Jewish Tech Guru Slain While Sleeping in Car at Las Vegas Convention
A Jewish tech entrepreneur who lived out of rental cars was shot and killed in a Las Vegas parking lot.
Neil Gandler, 42, was shot by two burglars on Dec. 29 while sleeping in a rented car in a gym lot during a failed robbery attempt, the Las Vegas Review-Journal reported.
A man and woman have been arrested in the killing and are facing charges of first-degree murder.
Gandler, a blogger and software entrepreneur living in Palo Alto, California, was in Las Vegas to attend the CES global consumer electronics trade show. He had been living out of rented cars for 10 years after rental prices skyrocketed in San Francisco after the tech boom of the early 2000s. He lived a mobile life and showered at 24 Hour Fitness gyms.
Gandler was active in the San Francisco Jewish community, where he attended adult education programs at the Reform Temple Emanuel, one of the country’s oldest synagogues.
He became passionate about fostering dialogue between communities and began attending meetings of the Jewish-Palestinian Living Room Dialogue group in 2002. Gandler eventually attended a program organized through the dialogue group at Camp Tawonga in San Francisco, which brought together hundreds of Jews and Palestinians from over 50 towns in Israel.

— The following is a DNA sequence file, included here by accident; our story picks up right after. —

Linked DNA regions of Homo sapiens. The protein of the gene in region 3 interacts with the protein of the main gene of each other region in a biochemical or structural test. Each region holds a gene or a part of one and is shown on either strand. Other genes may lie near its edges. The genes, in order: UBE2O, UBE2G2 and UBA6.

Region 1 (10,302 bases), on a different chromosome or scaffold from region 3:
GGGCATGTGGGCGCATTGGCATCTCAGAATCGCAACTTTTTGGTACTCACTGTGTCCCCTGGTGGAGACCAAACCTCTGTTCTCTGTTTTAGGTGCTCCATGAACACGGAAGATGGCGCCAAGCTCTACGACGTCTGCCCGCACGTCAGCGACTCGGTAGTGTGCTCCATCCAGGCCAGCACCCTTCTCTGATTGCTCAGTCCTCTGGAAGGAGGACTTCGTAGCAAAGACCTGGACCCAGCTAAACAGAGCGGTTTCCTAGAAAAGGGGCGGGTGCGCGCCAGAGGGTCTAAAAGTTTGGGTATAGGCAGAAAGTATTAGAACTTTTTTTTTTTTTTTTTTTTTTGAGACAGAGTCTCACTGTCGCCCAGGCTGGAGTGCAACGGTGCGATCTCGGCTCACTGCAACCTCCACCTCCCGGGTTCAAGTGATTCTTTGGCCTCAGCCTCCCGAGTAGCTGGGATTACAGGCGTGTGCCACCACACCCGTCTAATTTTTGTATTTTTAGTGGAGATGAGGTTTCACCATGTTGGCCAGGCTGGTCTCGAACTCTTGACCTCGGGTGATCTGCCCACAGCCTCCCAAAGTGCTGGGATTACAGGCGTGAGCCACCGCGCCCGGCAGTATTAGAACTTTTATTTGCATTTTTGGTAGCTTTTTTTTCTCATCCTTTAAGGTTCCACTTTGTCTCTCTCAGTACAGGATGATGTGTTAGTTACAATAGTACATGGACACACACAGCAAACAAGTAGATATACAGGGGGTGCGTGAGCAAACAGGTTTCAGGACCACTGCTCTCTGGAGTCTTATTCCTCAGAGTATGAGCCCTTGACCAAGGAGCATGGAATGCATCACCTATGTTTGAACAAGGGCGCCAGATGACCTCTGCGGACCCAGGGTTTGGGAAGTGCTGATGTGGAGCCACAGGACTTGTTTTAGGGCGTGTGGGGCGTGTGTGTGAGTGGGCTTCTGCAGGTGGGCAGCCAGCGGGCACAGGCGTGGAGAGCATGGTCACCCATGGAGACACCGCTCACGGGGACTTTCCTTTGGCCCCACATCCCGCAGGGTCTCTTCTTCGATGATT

“To me he was a really good Jew, and by that I mean he really took the first and last word of the Shema seriously,” Len Traubman, one of the heads of the Jewish-Palestinian Living Room Dialogue group, told JTA in a telephone interview. “He was a wonderful listener and authentic learner.”
Gandler also rode his bike everywhere to reduce his carbon footprint and spoke proudly about his modest lifestyle.
“He would ride his bicycle 10, 15 miles to come to a dialogue meeting,” Traubman said.
Kyle Staats, 27, and Megan Hippie, 19, were arrested Jan. 2 in conjunction with the case.
Gandler, a native of Brooklyn, New York, grew up on suburban Long Island before earning bachelor’s and master’s degrees at the University of Buffalo. He worked for Applied Signal Technology in California before getting an MBA at the University of Michigan. His application essay focused on Jewish-Palestinian relations.
“‘One’ to him didn’t just mean one people, it meant the whole planet,” Traubman said. “He was a really beautiful human being with an open spirit.”